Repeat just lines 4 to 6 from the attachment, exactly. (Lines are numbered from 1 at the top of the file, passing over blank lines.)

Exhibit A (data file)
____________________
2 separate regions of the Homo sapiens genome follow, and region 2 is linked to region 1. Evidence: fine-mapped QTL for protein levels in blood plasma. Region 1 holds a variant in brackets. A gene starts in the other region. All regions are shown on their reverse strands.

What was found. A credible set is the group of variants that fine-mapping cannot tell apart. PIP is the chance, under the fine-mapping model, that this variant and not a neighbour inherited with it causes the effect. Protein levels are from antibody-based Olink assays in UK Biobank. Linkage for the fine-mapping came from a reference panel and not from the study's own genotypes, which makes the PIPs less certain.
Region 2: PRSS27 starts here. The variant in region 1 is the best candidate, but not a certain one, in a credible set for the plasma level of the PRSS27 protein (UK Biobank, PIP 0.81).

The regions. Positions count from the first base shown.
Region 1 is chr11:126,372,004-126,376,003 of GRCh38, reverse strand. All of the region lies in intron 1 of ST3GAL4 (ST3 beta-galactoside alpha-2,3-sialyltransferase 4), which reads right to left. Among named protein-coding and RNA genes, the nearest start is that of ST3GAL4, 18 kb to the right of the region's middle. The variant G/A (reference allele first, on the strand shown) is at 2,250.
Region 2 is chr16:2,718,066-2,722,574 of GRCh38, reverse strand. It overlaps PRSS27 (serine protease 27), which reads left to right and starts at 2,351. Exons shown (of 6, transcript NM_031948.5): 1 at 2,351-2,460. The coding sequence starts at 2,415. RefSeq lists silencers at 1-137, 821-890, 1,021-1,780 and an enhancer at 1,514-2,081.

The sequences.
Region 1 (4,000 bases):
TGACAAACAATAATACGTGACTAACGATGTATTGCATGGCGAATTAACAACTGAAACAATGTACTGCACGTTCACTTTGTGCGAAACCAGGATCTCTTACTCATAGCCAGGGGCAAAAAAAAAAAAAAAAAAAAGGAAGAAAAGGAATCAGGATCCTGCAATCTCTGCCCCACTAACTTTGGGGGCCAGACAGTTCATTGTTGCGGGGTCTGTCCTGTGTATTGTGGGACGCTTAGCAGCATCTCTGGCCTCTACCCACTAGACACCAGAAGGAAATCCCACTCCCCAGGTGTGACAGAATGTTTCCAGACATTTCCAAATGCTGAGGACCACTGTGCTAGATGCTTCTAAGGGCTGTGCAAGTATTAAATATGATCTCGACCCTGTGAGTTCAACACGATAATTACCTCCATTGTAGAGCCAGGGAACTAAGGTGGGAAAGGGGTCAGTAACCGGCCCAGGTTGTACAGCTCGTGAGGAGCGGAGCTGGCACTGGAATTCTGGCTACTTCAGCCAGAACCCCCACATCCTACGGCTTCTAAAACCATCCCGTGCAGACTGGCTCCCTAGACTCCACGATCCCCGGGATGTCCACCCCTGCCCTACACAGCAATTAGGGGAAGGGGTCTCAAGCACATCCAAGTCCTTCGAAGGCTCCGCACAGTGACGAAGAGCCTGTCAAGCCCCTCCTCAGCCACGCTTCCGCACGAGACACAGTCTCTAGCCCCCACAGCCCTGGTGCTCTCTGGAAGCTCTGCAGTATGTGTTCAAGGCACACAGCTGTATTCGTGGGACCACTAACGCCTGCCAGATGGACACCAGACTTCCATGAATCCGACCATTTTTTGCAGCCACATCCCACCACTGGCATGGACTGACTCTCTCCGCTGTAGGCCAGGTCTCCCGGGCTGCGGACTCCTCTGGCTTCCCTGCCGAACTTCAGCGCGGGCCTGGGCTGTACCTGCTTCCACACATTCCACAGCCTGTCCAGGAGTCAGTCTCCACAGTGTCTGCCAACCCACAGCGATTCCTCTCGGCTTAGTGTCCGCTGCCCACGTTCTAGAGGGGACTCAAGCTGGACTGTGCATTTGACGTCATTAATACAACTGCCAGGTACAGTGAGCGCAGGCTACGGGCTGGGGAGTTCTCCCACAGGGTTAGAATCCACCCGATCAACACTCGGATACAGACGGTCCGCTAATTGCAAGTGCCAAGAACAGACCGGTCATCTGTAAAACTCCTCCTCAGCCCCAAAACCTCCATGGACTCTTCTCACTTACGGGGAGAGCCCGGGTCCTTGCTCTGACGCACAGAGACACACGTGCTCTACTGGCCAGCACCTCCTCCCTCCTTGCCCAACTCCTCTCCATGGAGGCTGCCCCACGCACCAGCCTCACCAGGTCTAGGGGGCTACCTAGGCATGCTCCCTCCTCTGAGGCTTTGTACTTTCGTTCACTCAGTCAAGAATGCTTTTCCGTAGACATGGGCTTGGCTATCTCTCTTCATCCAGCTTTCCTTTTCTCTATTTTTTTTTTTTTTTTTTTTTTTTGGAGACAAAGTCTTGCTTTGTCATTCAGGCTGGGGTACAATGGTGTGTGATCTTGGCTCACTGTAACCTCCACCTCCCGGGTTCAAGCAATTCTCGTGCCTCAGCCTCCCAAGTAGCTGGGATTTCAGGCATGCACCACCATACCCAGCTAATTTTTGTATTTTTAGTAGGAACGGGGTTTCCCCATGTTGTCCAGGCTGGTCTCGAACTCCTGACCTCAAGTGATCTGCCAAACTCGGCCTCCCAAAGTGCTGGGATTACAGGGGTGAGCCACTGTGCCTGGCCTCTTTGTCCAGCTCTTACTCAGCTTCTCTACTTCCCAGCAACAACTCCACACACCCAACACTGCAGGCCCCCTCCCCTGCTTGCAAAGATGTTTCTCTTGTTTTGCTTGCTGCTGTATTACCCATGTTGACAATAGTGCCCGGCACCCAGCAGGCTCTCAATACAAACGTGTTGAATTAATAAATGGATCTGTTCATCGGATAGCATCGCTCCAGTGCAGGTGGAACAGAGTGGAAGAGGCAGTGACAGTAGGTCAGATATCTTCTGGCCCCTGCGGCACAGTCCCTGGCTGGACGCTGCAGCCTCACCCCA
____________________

The regions. Positions count from the first base shown.
Region 1 is chr11:126,372,004-126,376,003 of GRCh38, reverse strand. All of the region lies in intron 1 of ST3GAL4 (ST3 beta-galactoside alpha-2,3-sialyltransferase 4), which reads right to left. Among named protein-coding and RNA genes, the nearest start is that of ST3GAL4, 18 kb to the right of the region's middle. The variant G/A (reference allele first, on the strand shown) is at 2,250.
Region 2 is chr16:2,718,066-2,722,574 of GRCh38, reverse strand. It overlaps PRSS27 (serine protease 27), which reads left to right and starts at 2,351. Exons shown (of 6, transcript NM_031948.5): 1 at 2,351-2,460. The coding sequence starts at 2,415. RefSeq lists silencers at 1-137, 821-890, 1,021-1,780 and an enhancer at 1,514-2,081.